Links to today’s show transcripts:
As Shutdown Looms over Immigration, Trump’s Rejection of Refugees Could Have Global Domino Effect
As Senate Democrats say they’ll vote against a government spending bill that fails to protect DACA recipients, setting up a potential government shutdown, this segment looks at the worldwide refugee crisis. The United Nations Refugee Agency reports the number of displaced people worldwide has hit a record high, with more than 65 million people forcibly displaced from their homes. As the humanitarian crisis grows, the United States and many other nations are limiting immigration and closing their borders. During his first year in office, President Trump sought to ban all refugees and citizens of many majority-Muslim nations. When federal judges struck down multiple versions of the so-called Muslim travel bans, Trump then slashed the number of refugees who could be resettled in the United States this year, capping the number at 45,000—the lowest level in three decades.
Keeanga-Yamahtta Taylor: Democratic Party Faces Reckoning for Purging Sanders Supporters
As President Trump completes his first year in office, activists in cities across the country will hold mass protests Saturday on the first anniversary of the historic Women’s March. This comes as a slew of lawmakers have joined members of the Black Congressional Caucus in backing a resolution to censure President Trump over his racist comments in which the president reportedly used an expletive to refer to African nations, El Salvador and Haiti. Several Democratic lawmakers say they will also skip the State of the Union address on January 30 over Trump’s racist remarks. Meanwhile, Trump himself denies being a racist, claiming on Sunday that he is “the least racist person.” Discussing Trump’s first year in office, the direction of the Democratic Party and where racial justice movements go from here is Keeanga-Yamahtta Taylor, assistant professor of African American studies at Princeton University. She is the author of “From #BlackLivesMatter to Black Liberation” and editor of a new collection of essays titled “How We Get Free: Black Feminism and the Combahee River Collective.”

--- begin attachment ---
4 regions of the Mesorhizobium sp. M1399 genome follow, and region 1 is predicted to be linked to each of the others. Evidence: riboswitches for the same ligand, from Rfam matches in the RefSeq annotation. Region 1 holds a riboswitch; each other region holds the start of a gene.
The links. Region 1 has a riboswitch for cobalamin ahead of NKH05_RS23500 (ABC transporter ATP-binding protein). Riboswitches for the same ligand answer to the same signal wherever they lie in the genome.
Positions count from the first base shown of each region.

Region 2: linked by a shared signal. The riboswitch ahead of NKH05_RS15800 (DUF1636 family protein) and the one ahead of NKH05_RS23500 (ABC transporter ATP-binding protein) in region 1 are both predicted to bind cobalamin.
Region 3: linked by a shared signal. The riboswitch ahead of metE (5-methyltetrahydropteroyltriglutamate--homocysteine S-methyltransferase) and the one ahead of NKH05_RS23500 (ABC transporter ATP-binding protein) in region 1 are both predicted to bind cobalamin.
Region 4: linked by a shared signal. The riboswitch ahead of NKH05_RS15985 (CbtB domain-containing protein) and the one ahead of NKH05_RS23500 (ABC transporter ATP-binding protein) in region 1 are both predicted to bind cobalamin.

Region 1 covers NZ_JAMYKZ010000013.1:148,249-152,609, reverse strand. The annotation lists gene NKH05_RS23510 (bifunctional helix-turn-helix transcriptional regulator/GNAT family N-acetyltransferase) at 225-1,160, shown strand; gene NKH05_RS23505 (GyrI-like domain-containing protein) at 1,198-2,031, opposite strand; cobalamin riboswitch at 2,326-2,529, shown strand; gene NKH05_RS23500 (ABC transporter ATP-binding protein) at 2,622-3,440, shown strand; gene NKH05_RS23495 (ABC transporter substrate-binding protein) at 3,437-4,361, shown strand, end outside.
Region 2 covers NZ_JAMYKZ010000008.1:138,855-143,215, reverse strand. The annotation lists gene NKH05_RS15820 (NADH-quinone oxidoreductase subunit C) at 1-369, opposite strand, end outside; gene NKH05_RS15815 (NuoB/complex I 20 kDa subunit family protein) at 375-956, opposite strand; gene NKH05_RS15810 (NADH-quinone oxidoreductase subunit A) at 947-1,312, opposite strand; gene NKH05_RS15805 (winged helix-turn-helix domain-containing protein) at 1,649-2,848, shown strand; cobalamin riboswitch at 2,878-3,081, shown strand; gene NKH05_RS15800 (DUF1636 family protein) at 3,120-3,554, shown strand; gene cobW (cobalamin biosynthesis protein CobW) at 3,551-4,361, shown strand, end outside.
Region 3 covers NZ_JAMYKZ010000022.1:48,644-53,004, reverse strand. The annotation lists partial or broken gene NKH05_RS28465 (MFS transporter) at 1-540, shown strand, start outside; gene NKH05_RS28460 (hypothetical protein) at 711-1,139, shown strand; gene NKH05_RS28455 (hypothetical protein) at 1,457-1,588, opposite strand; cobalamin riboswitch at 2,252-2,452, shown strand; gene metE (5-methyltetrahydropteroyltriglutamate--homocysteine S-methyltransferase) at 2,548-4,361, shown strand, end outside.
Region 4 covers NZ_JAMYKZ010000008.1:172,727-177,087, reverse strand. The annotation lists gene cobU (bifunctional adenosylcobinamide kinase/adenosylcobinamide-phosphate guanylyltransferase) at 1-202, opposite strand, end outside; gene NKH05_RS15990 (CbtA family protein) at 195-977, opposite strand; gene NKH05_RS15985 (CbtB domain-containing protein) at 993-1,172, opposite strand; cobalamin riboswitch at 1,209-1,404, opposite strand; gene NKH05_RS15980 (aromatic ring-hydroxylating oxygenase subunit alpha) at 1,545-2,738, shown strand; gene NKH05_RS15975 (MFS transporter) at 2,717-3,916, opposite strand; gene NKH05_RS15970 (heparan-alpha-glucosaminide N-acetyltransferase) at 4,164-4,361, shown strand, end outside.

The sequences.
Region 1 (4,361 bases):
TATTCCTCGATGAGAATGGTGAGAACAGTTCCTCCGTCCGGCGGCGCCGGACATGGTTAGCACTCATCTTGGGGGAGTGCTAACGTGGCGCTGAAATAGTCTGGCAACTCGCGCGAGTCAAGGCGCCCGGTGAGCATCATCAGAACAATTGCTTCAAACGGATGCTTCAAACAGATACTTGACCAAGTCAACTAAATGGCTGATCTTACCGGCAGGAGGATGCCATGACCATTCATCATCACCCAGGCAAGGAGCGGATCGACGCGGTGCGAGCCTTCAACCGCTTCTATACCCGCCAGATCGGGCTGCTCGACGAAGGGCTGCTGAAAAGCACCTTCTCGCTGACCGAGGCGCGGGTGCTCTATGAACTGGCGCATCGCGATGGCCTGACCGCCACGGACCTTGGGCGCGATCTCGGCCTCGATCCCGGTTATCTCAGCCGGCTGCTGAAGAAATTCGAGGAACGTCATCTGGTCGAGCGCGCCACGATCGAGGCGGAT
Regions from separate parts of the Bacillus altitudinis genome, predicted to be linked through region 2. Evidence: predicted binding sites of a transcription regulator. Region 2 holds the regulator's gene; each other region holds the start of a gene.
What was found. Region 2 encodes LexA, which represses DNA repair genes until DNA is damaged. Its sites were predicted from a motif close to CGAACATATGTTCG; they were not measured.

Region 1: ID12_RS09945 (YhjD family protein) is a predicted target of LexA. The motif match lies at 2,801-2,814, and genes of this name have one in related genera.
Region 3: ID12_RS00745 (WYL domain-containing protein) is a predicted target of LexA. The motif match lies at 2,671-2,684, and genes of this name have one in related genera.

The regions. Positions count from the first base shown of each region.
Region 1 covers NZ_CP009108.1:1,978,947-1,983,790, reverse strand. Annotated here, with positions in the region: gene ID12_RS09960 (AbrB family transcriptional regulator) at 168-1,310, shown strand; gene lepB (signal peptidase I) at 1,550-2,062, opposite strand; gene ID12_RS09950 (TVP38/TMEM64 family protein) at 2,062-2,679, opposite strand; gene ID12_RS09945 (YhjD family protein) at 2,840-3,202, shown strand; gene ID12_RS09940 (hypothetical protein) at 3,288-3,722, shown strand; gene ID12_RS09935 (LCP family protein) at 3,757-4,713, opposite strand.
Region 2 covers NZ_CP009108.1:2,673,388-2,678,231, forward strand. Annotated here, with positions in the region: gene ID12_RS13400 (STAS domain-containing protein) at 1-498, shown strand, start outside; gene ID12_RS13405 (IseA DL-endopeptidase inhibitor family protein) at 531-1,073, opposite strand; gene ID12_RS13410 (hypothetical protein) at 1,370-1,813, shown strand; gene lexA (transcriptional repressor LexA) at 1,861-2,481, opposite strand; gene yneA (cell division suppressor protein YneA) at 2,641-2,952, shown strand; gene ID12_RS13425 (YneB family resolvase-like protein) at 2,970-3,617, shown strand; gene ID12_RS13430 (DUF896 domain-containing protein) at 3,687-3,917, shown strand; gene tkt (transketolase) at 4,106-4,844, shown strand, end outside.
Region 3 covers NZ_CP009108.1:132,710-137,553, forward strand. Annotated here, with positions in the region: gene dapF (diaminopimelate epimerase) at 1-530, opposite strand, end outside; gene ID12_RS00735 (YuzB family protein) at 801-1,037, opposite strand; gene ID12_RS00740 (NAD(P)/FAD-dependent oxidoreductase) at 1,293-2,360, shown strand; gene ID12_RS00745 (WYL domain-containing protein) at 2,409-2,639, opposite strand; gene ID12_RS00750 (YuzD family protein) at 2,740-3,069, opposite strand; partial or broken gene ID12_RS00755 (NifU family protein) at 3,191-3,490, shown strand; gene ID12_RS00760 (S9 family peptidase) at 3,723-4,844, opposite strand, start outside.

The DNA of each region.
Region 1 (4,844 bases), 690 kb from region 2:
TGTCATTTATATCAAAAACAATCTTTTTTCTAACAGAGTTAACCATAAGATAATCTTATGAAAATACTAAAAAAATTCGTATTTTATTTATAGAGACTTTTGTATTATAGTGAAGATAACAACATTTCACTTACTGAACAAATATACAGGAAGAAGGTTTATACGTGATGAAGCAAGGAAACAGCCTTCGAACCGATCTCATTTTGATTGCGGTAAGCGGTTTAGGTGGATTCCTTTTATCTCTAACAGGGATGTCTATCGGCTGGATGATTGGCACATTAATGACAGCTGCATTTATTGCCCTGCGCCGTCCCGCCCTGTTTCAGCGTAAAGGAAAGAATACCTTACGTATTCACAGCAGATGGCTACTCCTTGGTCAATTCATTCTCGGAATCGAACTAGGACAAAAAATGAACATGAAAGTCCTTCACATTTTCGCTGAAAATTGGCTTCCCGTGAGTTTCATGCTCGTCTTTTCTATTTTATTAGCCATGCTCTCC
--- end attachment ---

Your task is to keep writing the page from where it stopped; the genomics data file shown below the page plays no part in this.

Keeanga-Yamahtta Taylor on “How We Get Free: Black Feminism and the Combahee River Collective”
Keeanga-Yamahtta Taylor speaks about the new collection of essays she edited that is titled “How We Get Free: Black Feminism and the Combahee River Collective.” Taylor is an assistant professor of African American studies at Princeton University and the author of “From #BlackLivesMatter to Black Liberation.”